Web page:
The common thread I see in the emerging paradigm includes the following elements:

1. Humans experience life through interpretation. The world is not given to us. We make the world in which we live.
2. Thus, we experience life “from within to without,” not the other way around, as is claimed for example by Behaviorism (“we respond to stimuli”).
3. We have minds, we think, and we have consciousness.
4. All human experience occurs in the present - NOW. No one has ever experienced anything in the past or in the future. We can only THINK about the past and the future. We cannot live in those realms.
5. Thinking tends to be verbal.
6. Thoughts produce feelings.
7. We are the totality of our thoughts and our feelings. Read more...

Sunday, April 22, 2018

The Worlds Universities, Ranked and Located



Preface: Once in a while, I take a look at the University of Shanghai’s Annual Ranking of the World's 800 Major Universities.

You  may find this an empty exercise. However, I enjoy lists, and I have spent my life in  academe. The Shanghai rankings have good credibility. The criteria are the usual ones - the quality of education, research output, Nobel laureates, etc There is of course always room for improvement. For now, I present to you some of the interesting factoids I came across. I hope you enjoy perusing these. I’ll focus on the top 100, then 200, and (briefly) 500 universities listed.

Countries and Regions:
Of the top 200 universities, 77 are located in North America. That is almost 39%.   Actually, North American preponderance is even more notable among the top 100 universities, of which over half of  are in the US and Canada. The United States has 70, or 35%,  of the top 200 universities, and 48 of the top one hundred.
Read more...

Friday, December 15, 2017

Dutch Santa Claus and Black Pete



The Dutch celebrate Santa Claus on December 5 - Sinterklaas Day. In recent years, this celebration has become problematic. An old custom has become controversial, namely the Zwarte Piet or “Black Pete” tradition:

The way the Dutch have celebrated Sinterklaas Day traditionally is by having him arrive by boat from Spain. I suppose this has something to do with the fact that the Netherlands were under Spanish rule until about 300 years ago.

What has made this custom problematic in the 21st century is that each year, Santa is accompanied by a bunch of helpers called “Black Petes.” These are supposed to be young black Moorish boys, perhaps formerly slaves. They are usually enacted by white people who splash on blackface. Read more...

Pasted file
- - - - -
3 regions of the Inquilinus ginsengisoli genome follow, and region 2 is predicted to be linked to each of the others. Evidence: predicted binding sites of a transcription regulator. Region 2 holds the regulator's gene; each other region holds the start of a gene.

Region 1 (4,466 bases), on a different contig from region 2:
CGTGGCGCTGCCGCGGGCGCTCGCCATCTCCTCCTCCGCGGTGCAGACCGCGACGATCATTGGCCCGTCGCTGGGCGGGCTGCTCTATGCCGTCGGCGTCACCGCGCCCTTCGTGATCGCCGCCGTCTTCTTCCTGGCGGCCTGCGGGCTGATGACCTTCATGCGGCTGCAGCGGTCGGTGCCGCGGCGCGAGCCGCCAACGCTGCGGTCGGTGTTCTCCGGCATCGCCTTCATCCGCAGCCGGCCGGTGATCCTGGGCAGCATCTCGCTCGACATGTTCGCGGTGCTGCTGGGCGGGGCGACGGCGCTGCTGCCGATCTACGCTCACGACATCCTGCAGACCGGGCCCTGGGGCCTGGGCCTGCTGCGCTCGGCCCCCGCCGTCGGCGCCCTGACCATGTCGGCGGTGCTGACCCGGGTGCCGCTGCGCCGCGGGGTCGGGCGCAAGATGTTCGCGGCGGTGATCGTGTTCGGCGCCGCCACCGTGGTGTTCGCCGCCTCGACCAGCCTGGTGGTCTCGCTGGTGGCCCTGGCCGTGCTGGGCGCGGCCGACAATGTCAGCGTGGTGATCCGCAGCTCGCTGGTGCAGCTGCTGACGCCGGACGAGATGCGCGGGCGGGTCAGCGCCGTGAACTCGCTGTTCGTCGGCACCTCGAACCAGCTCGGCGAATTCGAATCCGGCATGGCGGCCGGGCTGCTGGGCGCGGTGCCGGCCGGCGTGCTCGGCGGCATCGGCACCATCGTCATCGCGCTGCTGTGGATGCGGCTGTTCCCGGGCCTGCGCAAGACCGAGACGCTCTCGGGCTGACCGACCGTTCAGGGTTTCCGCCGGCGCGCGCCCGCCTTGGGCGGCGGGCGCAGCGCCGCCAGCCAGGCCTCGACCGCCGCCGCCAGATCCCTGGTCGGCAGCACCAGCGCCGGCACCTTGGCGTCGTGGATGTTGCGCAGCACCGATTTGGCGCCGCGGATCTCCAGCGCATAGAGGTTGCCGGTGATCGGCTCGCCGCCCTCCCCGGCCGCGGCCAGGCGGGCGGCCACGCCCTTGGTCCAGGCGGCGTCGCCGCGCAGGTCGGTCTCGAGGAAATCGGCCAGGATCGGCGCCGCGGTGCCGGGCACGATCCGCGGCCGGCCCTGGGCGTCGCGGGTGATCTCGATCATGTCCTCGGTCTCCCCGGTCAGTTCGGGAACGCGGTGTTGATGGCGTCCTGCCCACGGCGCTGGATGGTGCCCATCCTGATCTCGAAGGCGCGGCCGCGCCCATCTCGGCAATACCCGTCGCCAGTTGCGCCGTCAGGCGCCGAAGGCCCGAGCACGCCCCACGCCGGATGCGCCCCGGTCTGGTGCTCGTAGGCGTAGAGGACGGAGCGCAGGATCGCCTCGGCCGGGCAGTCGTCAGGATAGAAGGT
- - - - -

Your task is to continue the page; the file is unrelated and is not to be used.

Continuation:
Sunday, September 27, 2015

The Fanboys



I am a fan of the Fanboys. Were it not for them, life would be short, nasty and brutish. 'Fanboys' is an acronym for what grammarians call 'conjunctions', those little things that function as superglue between parts of sentences, and consequently our thoughts.

Without the Fanboys, we couldn't 'like cats but not dogs', 'eat raisins and nuts', 'wear skirts or pants', 'work hard yet enjoy ourselves', and 'wear glasses so we could see'.

You guessed it, each letter in 'Fanboys' stands for one of those conjunctions: For, And, Neither, But, Or, Yet and So.

Can you imagine if we didn't have the Fanboys as a shield against those uppity independent clauses? So full of themselves, thinking they are always right and everybody else is wrong? The Fanboys are there to put them in their place, cut them down to size and make some room for compromise. 'My twin sister is very pretty' sounds ok, but 'My twin sister is very pretty, but I am prettier' sounds a lot better. Read more...

Friday, July 3, 2015

The Texas Textbook Wars



In Texas, a series of new textbooks will hit classrooms this fall, which more than five million public school students will be using for nearly a generation to come. These new textbooks are filled with errors, omissions and revisions that promote a Christian Fundamentalist world view, courtesy of the Texas State Board of Education.